Island hopping to Turkey

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Entering the Bay of Kotor

The sea state was terrible in our journey down to Montenegro – only 30nm from Cavtat to Tivat but it took 7 hours and we arrived exhausted. Only a small amount of damage – just the main sheet block came off the traveller and luckily we found the pin on deck to fix it. Damage is always the worry in big seas and with the boom swinging around as the waves threw the boat around, it made us quite nervous so when we actually came into the bay of Kotor we relaxed a bit.

We needed fuel so we had to check in to Montenegro. They saw immediately that we had not checked out of Croatia and said this was a big problem – we explained about the locked offices but to no avail. As our customs guy spoke no English, we seemed to be getting nowhere until he brought out his phone and typed into Google translate “you quiet and I make neat papers”……what a lovely guy. Gotta love the Montenegrans.

We were only going to stay for a few days but needed some internet to check the weather. We got the best deal ever – 100GB for only 10€!  Needless to say, I spent the last few days downloading movie after movie and still only managed to use 70GB.

2 days later, fuelled up with our duty free diesel, checked out of Montenegro, provisioned and full of water we headed out to sail back through Greece to Marmaris in Turkey.  The only boat out on the water so late in the season.

This journey was about 800nm – but with the bad weather forecast, we were loathe to do it in one hit, which meant sneaking into Greece for a couple of weeks to break the journey.  First stop Corfu. We had visited Corfu so we knew the anchorage and felt we could easily hide amongst the other boats but when we arrived the huge anchorage was empty and we stood out like a belisha beacon – the easterly winds were blowing us into shore so after an hour or so we decided to get out of the area and head to a safer anchorage further south. We headed into shore to pick up some wine and yoghurt- they have the best yoghurt in the world in Greece and we also needed to check the weather. It wasn’t good, with strong southerlies and thunderstorms all the way down. We needed to get a wiggle on if we were going to make Turkey unscathed.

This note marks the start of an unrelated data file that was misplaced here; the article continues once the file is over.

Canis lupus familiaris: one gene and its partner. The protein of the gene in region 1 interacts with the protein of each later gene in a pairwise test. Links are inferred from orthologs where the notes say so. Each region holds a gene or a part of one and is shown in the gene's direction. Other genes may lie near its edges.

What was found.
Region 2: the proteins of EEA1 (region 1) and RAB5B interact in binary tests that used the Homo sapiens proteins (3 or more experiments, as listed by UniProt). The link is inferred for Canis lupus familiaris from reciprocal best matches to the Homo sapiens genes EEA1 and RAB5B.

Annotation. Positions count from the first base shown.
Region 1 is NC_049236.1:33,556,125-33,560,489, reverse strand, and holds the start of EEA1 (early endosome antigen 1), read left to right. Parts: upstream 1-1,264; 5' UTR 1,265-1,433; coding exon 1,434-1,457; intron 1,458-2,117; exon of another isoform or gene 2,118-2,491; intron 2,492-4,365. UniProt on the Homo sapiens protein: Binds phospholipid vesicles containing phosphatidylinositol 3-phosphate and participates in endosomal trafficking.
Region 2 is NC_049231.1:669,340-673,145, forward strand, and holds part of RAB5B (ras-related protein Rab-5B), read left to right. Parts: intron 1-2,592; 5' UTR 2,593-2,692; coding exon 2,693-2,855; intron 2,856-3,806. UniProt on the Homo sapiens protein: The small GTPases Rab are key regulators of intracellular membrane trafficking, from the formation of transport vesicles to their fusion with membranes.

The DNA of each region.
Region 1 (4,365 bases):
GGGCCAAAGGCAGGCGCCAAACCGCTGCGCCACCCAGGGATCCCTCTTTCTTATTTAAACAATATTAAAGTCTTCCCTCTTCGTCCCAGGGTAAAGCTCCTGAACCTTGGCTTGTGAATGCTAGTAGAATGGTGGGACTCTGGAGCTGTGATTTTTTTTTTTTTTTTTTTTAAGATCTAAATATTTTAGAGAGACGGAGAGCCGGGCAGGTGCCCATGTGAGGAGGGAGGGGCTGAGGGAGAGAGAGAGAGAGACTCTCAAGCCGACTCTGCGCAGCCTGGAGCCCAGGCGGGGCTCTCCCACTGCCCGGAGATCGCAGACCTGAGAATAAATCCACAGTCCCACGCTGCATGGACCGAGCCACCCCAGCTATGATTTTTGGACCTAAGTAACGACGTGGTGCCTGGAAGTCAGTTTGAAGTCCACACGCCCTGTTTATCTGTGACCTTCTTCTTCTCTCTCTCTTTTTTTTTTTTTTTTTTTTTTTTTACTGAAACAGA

Next stop was Preveza where we had also stayed before.  It was lovely and quiet, but the cafes were still open for business – they get so little trade over the winter that we were surprised they still operated but it meant we always got the best table.  It was getting much colder now so I dug out the jeans and jumpers and my UGG boots and put the thicker duvee  on the bed – this was our first cold weather for over 4 years and we were feeling it….